This is what our hubsters said about what they liked about having an office:
“I could work more effectively at the office and that is the key aspect for me.”
“I get to work in a space that is not home and hence I don’t end up being interrupted by thoughts of housework. I can arrange meetings here one after the other and not have to pay to sit in a cafe. I can leave all my stuff piled up in one corner and not have it at home. I can have some ‘time off’ with those I work with when the hectic schedule allows it.”
“Good to have a place for meetings (where we don’t have to "consume" like in a cafe). Also nice to get to know Autonomia better. Location is great (and balcony!). Even my mum dropped in few times. Good to have a kitchen for personal and communal use.”
“Easier to work together on projects when we are at the same place. I enjoy the possibility of discussing and networking with others. Plus I can use the office computer that is faster than mine”
And how does having an office benefit the Hub?
“As a hub, we can have meetings to find out what trainings, events or projects should we organize or to participate in. So we don’t need to make the decisions online.”
“We think together in this space: people who commit a day or so a week can have a predictable space where they meet others, making organising easier. We have a bit of the desk that we can use to think together, covering it with ideas and reminders. We are ‘findable’ and have access to a communal office space. There is a kitchen so working in the city centre doesn’t have to entail extra cost due to eating takeaway food.”
“Many people could drop in for meetings and chats. Even use resources like our dvd library.”
“Good to have all our “stuff” (eg. posters, books, publications, paperwork, tea/coffee for meetings, stationary, etc.) in one place that we can all use and also land to others. We could even hold a 2-day workshop here, which saved us renting a room somewhere else.”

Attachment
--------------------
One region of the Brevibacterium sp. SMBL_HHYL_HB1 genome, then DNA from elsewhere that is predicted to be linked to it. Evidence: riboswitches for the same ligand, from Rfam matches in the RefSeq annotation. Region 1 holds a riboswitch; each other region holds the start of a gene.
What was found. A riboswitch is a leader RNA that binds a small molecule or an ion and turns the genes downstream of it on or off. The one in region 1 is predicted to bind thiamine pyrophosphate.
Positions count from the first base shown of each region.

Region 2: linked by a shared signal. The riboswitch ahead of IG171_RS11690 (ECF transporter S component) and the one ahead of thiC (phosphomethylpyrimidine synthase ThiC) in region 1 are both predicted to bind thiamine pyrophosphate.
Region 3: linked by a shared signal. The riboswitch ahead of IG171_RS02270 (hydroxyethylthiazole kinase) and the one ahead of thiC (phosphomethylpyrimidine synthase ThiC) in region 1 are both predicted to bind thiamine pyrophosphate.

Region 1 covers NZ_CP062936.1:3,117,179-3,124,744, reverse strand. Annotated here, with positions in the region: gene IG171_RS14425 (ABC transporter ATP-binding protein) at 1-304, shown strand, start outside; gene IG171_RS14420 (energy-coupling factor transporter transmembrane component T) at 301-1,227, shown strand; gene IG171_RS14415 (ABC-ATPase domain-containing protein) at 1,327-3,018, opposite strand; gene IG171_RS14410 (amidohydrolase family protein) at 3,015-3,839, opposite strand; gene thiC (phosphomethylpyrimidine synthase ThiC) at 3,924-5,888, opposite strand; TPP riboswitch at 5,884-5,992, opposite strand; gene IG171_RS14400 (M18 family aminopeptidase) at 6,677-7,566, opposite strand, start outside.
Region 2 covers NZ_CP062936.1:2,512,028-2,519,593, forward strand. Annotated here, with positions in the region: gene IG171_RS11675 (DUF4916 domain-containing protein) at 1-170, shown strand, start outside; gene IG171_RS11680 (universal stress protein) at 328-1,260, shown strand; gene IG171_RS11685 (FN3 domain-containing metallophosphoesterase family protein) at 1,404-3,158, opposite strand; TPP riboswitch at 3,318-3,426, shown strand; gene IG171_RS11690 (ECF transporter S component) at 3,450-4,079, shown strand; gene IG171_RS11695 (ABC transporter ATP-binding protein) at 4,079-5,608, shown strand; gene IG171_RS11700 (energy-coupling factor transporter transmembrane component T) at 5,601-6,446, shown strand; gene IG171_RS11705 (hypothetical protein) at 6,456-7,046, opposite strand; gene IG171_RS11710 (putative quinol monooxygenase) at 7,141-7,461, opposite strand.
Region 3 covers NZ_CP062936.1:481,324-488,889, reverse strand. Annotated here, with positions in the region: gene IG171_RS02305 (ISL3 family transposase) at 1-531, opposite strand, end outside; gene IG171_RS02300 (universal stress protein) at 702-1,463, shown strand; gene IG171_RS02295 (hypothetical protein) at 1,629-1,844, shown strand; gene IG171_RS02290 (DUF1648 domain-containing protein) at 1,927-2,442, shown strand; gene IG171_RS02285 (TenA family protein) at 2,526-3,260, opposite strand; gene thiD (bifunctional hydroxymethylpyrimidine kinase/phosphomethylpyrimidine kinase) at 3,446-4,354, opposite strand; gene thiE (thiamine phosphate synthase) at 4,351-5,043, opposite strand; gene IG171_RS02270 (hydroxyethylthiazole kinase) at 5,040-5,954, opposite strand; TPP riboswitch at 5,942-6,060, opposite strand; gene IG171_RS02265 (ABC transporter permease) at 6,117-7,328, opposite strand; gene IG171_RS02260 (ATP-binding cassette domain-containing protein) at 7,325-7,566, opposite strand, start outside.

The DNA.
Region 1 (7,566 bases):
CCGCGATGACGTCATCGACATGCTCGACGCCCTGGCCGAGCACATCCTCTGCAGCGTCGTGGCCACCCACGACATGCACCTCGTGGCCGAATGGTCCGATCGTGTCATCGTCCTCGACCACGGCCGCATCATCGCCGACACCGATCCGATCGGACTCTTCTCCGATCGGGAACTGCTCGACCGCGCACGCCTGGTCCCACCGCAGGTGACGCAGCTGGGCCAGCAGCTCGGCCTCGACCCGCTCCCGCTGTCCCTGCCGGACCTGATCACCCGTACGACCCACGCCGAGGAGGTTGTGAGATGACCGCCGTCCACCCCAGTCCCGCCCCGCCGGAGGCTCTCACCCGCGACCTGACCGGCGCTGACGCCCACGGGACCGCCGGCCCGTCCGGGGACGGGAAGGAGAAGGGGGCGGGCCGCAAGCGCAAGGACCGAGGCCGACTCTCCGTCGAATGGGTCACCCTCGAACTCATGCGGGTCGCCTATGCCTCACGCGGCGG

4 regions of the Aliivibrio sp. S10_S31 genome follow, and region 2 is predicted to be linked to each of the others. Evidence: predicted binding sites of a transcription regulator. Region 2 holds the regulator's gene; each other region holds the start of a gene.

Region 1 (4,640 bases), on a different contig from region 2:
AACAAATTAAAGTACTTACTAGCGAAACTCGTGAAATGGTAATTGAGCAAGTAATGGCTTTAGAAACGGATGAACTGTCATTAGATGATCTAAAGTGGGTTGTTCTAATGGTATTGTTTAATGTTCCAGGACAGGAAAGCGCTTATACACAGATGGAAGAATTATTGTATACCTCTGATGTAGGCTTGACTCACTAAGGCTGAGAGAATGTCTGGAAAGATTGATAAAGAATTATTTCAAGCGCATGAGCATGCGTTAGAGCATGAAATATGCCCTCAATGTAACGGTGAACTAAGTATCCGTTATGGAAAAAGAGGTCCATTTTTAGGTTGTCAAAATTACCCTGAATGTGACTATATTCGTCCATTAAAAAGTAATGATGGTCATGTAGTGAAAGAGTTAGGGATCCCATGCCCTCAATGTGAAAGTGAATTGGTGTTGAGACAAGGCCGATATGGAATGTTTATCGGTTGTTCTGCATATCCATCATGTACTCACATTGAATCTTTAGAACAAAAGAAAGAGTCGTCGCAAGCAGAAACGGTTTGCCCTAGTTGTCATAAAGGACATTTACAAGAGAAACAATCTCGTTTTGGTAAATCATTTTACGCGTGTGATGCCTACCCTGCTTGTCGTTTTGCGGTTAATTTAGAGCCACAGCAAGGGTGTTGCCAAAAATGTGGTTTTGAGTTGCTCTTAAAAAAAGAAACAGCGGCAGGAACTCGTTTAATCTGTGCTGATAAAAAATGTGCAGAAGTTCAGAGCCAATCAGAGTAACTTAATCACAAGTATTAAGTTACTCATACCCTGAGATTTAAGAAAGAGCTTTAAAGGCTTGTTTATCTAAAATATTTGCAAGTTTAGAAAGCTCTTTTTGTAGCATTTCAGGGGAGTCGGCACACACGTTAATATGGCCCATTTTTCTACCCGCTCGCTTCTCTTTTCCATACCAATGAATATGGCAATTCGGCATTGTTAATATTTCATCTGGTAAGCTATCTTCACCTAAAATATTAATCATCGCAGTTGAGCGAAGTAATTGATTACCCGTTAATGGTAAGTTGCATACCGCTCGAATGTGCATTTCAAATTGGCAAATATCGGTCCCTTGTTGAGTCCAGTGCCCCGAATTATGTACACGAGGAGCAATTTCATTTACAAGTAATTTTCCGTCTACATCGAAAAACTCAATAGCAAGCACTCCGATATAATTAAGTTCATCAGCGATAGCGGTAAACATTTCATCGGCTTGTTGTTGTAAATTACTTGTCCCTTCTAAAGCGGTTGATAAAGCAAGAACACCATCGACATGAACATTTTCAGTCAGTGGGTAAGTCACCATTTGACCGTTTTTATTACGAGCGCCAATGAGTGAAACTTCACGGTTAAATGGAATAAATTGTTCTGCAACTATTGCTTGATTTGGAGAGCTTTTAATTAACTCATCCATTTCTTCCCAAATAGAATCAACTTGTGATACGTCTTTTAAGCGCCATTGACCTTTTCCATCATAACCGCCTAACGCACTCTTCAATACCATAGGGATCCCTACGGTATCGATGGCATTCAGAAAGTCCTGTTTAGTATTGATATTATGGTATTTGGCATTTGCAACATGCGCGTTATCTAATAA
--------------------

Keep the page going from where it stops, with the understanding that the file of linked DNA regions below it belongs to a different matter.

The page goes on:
“Just great to have a base in the centre where we can come and work, meet, plan and talk without too much organization…”
“A more effective work due to a more fluid exchange of information”
Most memorable moments were connected to common meals and drinks:
“Small talks at the balcony were good, but undoubtedly the most memorable moment for me was when we and the members of the other foundation tasted my homemade beer.”
“My birthday! I was greeted with a surprise lunch and cake.”
An office cannot be perfect for everybody as some people prefer working alone, others in groups. But a healthy group needs to meet regularly, not only to work on and organise “transition stuff”, but also to just be together. Our first office was a good place to be, but not to work effectively, the second place was a good working place, but was uncomfortable to be and meet. Our current office fulfils both goals, a pleasant meeting place and an effective working space where we can imagine our hub’s future for several years. This gives a sense of stability, even when other questions like funding, staffing are a bit up in the air.
As we know as Transitioners, place matters.